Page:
I have revisited this same post in my mind nearly fifteen times a day. It finally hit me. It hit me a little harder than I expected but the topic was pretty apparent to me. Until I was driving down the road to work, I didn’t understand the purpose of many of the tasks I completed in my early years in the Marine Corps. When I first entered the Corps, I had a lot of functions that seemed purposeless. All these actions are something that I call “grunt work.” Grunt work can be categorized as all the long, tedious days of doing tasks that seem meaningless, but in the future they become muscle memory.
Forensic grunt work hurt me because I did not understand why I needed to stare at a computer screen day in and day out, learning about various computer technologies. It dawned on me when I was driving down the street how I should have put in the work in the early days of my forensic career. I wanted to build a Python XML parser that could convert the output from one of the live forensic tools utilized by my team. My problem was that I did not know a lick about XML. I mean, I did not know about the root, the children, nor the elements. These are basic terms that are present in the popular XML language. I couldn’t fathom how my biggest problem in the situation is that I didn’t know the basics of XML.
Forensic grunt work helped me because the Marine Corps inadvertently taught me how to develop skills that become muscle memory. Over the course of two weeks, I read possibly twenty different articles about the structure of XML. Once I knew the basics, I began to combine my Python knowledge with my new XML knowledge. I was spending about 4 hours a day playing in Python’s interactive mode trying to see the many ways that I could build the original program that I set out to create back in July. With the help of Stack Overflow and the SEC573 SANS course, I was able to build the program that allowed me to parse the XML output from the tool to make my team more efficient.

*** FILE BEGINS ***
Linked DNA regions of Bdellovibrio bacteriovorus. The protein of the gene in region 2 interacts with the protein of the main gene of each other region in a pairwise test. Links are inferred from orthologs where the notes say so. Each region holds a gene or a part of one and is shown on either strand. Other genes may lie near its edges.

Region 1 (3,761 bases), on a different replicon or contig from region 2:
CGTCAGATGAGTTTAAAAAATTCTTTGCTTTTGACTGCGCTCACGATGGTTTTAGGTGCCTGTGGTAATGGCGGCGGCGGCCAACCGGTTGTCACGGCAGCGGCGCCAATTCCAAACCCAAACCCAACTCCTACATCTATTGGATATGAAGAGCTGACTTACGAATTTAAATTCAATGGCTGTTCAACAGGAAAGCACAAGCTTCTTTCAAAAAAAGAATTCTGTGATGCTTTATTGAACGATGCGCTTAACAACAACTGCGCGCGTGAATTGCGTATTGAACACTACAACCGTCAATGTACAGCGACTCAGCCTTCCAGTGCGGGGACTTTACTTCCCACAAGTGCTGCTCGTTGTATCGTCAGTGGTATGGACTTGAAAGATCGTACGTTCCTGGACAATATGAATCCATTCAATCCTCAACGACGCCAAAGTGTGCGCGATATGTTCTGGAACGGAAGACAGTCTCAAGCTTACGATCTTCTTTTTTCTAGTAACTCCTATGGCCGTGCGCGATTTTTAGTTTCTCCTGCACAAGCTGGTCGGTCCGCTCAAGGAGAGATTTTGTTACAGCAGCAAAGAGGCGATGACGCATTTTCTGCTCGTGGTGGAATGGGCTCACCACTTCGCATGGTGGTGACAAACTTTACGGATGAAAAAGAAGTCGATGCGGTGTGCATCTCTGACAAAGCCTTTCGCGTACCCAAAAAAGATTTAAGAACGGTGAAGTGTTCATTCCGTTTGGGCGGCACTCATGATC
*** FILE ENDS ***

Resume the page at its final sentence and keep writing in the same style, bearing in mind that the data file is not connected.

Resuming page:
How does Forensic Grunt Work work? It is a somewhat a simple process. If we only limit the forensics world to Windows Operations Systems, Smartphones, and Network Security Monitoring you are still looking at more than a year’s worth of reading material. If you are a Mike Ross (a USA Suits reference), then this will be an easy task for you. You will be able to read each book and article one time and remember every single detail that you previously read. Unfortunately, you are most likely like me. You will read it once or twice, then use it as a reference book for the future because everything didn’t stick. This is where forensic grunt work comes into play.
2018 is the probably one of the greatest times to learn forensic skills. After reading “The Importance of Deep Work & The 30-Hour Method for Leaning A New Skill” by Azeria, I have developed my process of using Grunt Work to my advantage:
- The Prep Work
- Pick a skill that I need currently or will need in the future
- Open the calendar app in my iPhone, to make me a study schedule of 30 hours. Monday – Friday: 4 hours, Saturday – Sunday: 5 hours